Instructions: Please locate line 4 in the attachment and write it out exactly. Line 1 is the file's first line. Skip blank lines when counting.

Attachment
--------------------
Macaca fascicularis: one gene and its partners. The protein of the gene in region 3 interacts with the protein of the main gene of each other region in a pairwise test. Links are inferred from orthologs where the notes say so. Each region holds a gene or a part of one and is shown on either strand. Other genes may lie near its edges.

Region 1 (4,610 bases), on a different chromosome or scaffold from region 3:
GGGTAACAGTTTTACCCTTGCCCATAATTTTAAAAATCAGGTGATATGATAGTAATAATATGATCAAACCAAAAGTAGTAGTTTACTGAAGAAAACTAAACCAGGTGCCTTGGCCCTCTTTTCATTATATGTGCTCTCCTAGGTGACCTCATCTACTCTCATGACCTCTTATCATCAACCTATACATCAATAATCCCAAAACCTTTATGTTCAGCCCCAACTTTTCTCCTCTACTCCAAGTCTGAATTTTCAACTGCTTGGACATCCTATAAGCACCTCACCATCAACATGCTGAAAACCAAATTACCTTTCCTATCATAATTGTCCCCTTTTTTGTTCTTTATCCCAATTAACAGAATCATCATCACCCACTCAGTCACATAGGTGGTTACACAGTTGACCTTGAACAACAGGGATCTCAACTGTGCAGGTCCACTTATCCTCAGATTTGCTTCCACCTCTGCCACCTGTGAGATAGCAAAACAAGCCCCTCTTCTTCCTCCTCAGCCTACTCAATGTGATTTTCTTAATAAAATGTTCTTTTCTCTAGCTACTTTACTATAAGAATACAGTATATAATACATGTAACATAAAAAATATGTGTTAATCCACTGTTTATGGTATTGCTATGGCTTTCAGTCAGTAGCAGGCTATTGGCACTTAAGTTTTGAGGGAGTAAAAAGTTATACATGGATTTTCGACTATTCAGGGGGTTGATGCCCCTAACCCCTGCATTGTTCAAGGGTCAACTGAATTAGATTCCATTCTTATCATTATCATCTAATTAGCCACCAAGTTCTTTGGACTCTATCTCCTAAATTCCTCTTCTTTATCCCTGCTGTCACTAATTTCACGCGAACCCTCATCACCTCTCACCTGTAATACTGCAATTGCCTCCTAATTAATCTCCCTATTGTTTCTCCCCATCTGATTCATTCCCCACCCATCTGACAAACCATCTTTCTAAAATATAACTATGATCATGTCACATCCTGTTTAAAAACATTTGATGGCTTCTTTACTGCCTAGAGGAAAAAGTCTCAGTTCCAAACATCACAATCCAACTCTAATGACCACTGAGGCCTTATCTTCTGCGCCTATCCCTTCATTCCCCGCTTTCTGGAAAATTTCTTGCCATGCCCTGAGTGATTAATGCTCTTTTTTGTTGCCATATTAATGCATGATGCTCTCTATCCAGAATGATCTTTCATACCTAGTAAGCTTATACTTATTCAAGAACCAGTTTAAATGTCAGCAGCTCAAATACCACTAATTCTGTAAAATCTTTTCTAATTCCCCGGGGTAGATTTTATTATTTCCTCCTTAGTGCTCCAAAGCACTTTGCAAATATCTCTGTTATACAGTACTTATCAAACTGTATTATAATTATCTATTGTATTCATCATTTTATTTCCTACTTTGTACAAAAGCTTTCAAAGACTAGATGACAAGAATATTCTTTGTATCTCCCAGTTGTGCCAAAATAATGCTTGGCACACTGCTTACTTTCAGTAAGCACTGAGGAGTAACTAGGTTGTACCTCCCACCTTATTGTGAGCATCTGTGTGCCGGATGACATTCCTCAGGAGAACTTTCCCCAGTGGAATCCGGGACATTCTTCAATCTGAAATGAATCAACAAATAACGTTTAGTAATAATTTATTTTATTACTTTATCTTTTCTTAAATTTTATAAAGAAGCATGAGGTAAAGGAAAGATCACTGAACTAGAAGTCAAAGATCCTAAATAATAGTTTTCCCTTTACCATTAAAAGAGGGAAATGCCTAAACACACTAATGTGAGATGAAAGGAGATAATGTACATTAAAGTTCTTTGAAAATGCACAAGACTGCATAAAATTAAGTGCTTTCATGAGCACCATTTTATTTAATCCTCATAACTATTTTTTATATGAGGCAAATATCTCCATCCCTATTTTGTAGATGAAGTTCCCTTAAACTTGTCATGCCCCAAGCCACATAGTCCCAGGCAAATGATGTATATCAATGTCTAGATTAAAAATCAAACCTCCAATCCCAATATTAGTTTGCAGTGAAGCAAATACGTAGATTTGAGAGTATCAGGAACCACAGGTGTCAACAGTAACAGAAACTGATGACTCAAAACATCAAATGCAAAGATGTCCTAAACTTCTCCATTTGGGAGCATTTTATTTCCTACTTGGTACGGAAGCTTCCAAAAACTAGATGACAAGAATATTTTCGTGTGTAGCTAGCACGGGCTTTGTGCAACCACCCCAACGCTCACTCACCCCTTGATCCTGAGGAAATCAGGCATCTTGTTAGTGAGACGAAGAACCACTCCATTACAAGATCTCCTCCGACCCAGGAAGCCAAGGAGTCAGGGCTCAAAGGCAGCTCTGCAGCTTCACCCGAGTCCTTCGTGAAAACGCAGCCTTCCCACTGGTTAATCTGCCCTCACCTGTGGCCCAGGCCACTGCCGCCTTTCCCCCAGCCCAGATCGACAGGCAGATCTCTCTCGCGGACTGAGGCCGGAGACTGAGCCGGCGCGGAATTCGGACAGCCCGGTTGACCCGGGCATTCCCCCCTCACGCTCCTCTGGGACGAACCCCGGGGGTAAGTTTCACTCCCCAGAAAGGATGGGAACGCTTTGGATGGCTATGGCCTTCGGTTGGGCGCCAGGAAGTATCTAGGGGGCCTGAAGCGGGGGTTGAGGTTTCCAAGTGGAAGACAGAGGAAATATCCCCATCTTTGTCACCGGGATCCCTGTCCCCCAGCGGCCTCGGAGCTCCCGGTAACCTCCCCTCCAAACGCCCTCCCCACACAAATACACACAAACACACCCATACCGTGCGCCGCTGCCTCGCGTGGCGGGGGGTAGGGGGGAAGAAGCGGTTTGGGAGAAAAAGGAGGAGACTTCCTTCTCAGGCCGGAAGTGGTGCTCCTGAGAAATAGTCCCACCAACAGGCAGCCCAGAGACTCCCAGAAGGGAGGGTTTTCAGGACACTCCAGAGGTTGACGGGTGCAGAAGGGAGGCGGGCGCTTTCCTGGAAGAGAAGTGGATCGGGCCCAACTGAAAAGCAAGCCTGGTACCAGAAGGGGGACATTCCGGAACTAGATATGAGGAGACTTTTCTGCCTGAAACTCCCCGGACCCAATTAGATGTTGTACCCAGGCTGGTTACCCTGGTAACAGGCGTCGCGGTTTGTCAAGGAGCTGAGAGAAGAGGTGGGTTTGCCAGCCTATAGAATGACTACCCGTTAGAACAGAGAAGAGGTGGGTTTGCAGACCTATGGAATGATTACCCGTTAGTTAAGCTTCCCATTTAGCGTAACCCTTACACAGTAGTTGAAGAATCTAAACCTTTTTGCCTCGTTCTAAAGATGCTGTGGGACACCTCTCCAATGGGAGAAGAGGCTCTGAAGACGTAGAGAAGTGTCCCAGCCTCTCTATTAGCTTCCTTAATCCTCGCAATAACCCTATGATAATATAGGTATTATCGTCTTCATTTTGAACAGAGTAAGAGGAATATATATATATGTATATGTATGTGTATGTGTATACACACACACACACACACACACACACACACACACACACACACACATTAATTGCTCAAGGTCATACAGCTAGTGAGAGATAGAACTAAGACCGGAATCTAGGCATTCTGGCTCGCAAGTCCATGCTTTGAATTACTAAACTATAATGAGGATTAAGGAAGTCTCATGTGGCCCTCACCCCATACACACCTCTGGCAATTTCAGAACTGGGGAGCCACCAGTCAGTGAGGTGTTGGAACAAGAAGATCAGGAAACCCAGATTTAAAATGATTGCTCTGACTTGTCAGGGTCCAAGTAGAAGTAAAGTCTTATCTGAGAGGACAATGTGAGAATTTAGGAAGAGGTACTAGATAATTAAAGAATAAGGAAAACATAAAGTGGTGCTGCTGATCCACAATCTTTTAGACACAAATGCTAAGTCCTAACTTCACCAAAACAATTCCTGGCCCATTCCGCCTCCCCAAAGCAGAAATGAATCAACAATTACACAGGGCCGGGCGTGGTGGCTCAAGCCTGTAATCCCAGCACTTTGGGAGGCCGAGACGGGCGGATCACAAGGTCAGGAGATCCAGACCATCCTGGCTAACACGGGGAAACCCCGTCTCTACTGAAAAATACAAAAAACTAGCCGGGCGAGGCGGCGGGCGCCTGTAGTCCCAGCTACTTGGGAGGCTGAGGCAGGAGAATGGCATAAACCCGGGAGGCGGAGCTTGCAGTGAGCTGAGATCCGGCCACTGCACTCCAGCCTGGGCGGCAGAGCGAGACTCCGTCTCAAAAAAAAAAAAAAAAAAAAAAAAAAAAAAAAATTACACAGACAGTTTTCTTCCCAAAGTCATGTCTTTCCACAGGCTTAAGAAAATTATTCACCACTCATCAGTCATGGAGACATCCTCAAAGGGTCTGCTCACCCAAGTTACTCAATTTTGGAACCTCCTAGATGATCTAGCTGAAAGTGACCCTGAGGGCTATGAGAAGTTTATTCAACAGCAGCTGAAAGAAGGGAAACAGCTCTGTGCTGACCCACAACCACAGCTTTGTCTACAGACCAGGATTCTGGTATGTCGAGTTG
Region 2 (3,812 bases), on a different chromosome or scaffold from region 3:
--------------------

Region 2 (3,812 bases), on a different chromosome or scaffold from region 3: